CMBS Slowdown Restores Financial Market Balance
After issuing a record $78 billion in commercial mortgage-backed securities in 1998, the CMBS market is expected to end this year well below that mark, at between $60 billion and $65 billion. Three factors are responsible for the market's decline: a reduction in conduit lending, a slowdown in commercial real estate transaction activity, and aggressive competition from traditional lenders.
Tumultuous conditions in conduit lending have reduced CMBS issuance. The dramatic increase in CMBS spreads during the second half of 1998 threw conduits into turmoil. In the case of the CMBS market, conduits have established relationships with loan originators to purchase their funded loans. This allows loan originators to earn fees while not having to carry loans in their portfolios on a long-term basis.
But the increased spreads in fall 1998 forced conduits to choose one of three options. They either could purchase contracted loans at a loss, purchase the loans at higher-than-contracted interest rates to cover increases, or refuse to honor the loan-purchase contracts.
When conduits chose the second option and purchased loans at higher-than-contracted interest rates, loan originators either had to fund rate increases or pass them on to borrowers, which left loan originators open to breach-of-contract litigation.
With the third option, loan originators had to hold loans or refuse to fund them. Some originators, such as banks, had the financial structure to hold loans in portfolio. However, originators with short-term capital structures were unable to fund loan commitments. This led to finger pointing and lawsuits between borrowers, originators, and conduits.
As a result, conduits have made several changes that decrease their vulnerability to sudden spread increases. They have priced their loans at higher margin levels to account for sudden spread increases. In the severe competition for deals in 1998, many conduits priced loans at razor-thin margins. When spreads increased, small profits became major losses.
Second, conduits now have joined forces to pool loan inventory and shorten the inventory assimilation period, dramatically reducing their interest-rate risk.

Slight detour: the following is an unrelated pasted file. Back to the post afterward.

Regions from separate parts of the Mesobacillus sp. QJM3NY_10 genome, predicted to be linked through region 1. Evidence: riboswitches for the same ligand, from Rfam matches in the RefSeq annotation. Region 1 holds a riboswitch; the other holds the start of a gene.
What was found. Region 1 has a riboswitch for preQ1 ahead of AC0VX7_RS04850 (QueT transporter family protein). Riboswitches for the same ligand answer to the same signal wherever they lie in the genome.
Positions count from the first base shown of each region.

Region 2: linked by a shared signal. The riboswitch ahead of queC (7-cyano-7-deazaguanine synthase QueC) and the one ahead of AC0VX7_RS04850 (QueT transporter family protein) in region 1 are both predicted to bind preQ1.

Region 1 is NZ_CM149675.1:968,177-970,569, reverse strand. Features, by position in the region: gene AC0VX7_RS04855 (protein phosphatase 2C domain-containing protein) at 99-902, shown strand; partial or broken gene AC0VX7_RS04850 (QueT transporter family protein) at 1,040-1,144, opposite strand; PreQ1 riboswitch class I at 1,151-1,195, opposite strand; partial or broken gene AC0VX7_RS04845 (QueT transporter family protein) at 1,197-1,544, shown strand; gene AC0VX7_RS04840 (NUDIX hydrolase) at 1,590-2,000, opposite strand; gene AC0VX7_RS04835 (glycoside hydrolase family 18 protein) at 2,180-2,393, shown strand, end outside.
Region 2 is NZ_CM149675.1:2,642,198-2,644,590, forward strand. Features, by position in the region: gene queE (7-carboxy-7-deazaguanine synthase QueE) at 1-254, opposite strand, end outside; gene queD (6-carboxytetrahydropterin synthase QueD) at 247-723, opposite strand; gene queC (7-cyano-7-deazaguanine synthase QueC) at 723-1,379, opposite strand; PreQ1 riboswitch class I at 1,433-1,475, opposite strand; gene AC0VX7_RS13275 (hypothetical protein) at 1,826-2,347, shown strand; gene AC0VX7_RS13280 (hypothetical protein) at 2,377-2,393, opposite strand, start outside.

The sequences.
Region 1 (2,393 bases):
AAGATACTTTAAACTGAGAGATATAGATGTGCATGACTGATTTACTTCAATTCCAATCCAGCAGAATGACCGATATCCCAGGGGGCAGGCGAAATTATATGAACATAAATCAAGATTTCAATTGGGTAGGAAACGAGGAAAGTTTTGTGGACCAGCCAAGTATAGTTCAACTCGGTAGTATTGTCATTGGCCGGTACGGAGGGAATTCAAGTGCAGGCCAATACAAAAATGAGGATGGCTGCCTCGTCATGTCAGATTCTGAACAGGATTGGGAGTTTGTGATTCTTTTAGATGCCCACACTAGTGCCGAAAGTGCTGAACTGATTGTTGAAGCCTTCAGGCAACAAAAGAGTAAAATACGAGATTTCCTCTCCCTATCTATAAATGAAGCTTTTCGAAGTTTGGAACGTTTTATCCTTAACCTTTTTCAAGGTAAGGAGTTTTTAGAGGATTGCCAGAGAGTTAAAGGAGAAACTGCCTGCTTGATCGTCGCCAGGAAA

In addition, conduits also have made alliances with long-term lenders to reduce interest-rate risk. Another favorable trend is smaller CMBS deals.
Also contributing to the CMBS slowdown is the decreased number of commercial real estate transactions this year. Reduced acquisition activity by real estate investment trusts played a significant role. In addition, life insurance companies and pension funds last year sold much of their commercial real estate inventory that they had targeted for disposition this year. These factors have decreased demand for commercial real estate financing, which in turn has slowed the CMBS market.
Increased competition from traditional real estate lenders also has affected CMBS issuance activity. Having been stung by conduit lenders in 1998, borrowers are returning to traditional lenders that offer more flexible terms and the assurance of a deal closing in lieu of the lowest interest rate.
Although many traditional real estate lenders also are active in the CMBS market, they can move loans into their portfolios if market conditions take a sudden downturn. This offers borrowers certainty that loan commitments will be honored.
This year, greater balance returned to commercial real estate lending as the CMBS downturn allowed traditional lenders to regain lost ground. In 1998, conduits were burned when heated competition for volume factored interest-rate risk out of the loan-pricing structure. But interest-rate risk has re-entered the conduit loan-pricing structure, which eventually will create a more stable CMBS market.